La Union, a community-based organization in Sunset Park, Brooklyn, used the series to set the stage for an English-as-a-second-language/theater program that included immigrants’ playing roles based on the TV characters. “People really responded to it,” says Tasha Darbes, an intern in the program that was a collaboration between “We Are New York” and New York University. “They were excited because they could talk about things in their own life. When we saw the episode on domestic violence, one of the women shared her own story about being a victim.”

John Mogulescu, senior university dean for academic affairs and dean of the School of Professional Studies, says that “there’s nothing else like this in the country. It’s an amazing undertaking.”

Caryn Davis, a College of Staten Island CUNY Language Immersion Program instructor, is using the DVDs to train beginning students to do workshops for local community-based organizations that include Project Hospitality and El Centro de Hospitalidad.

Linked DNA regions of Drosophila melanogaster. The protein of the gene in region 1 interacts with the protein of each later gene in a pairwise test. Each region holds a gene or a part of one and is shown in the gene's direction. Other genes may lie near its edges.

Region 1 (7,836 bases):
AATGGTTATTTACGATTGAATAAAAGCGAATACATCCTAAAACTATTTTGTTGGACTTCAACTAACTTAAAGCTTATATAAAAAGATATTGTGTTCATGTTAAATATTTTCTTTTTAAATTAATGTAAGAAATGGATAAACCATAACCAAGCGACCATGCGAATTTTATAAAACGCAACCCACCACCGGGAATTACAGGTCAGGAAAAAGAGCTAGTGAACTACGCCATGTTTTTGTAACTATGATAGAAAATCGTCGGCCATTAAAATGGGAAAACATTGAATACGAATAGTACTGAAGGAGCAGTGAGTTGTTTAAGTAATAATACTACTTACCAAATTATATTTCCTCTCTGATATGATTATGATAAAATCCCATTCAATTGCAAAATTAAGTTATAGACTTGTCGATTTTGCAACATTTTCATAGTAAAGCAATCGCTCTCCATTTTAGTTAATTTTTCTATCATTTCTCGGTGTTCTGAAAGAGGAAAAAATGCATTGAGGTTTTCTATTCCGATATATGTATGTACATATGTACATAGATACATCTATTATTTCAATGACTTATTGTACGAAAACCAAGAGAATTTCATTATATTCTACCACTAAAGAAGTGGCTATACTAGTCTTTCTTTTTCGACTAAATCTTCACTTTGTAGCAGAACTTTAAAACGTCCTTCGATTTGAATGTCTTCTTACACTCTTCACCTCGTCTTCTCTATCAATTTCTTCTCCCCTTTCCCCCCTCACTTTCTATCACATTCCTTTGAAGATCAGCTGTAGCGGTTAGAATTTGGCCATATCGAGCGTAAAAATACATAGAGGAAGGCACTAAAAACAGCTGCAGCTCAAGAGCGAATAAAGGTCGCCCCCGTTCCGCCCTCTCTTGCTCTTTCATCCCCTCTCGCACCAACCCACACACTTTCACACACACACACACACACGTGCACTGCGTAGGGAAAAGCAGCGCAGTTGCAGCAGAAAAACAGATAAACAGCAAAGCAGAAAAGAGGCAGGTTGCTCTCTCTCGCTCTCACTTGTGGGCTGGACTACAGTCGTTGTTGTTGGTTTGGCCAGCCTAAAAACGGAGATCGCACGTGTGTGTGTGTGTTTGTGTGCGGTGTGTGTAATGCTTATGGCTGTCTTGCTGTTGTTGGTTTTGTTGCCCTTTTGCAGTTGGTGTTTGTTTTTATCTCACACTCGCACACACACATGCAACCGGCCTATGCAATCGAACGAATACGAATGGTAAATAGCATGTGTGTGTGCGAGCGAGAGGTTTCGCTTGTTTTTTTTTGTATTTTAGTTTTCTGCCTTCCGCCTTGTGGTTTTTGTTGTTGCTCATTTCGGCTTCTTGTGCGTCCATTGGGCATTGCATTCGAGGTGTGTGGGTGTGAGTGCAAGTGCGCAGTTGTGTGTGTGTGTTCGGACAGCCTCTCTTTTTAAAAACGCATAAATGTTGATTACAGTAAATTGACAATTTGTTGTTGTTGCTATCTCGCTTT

“It’s a way to spread the word in a grassroots movement,” she says, adding that the workshops help her students hone their public-speaking skills, which will be beneficial when they go to college.

Students like Hasweh and Xhemo also are being encouraged to spread the word. Hasweh, for instance, is hoping to show the domestic violence episode to the women in her Brooklyn mosque.

Each CUNY campus is creating a plan to reach out to the community. For instance, the “We Are New York” episode on diabetes recently was screened in Washington Heights for the leaders of the Dominican community, and the no-smoking show was shown to the Russian community in Brighton Beach, where it was filmed.

“It’s a rich resource,” says Oppenheim. “We have gotten e-mails from around the world saying that it’s helpful to me as a student and a teacher. It’s very easy to imagine grad students in, say, sociology, or linguistics finding a dissertation topic in it.”

The biggest boost so far has come from the immigrant students who are telling their families and friends all about it. Xhemo, who speaks Greek in addition to her native Albanian, is planning to watch the series on TV with her parents. “We already discussed it, and they are very interested,” she says.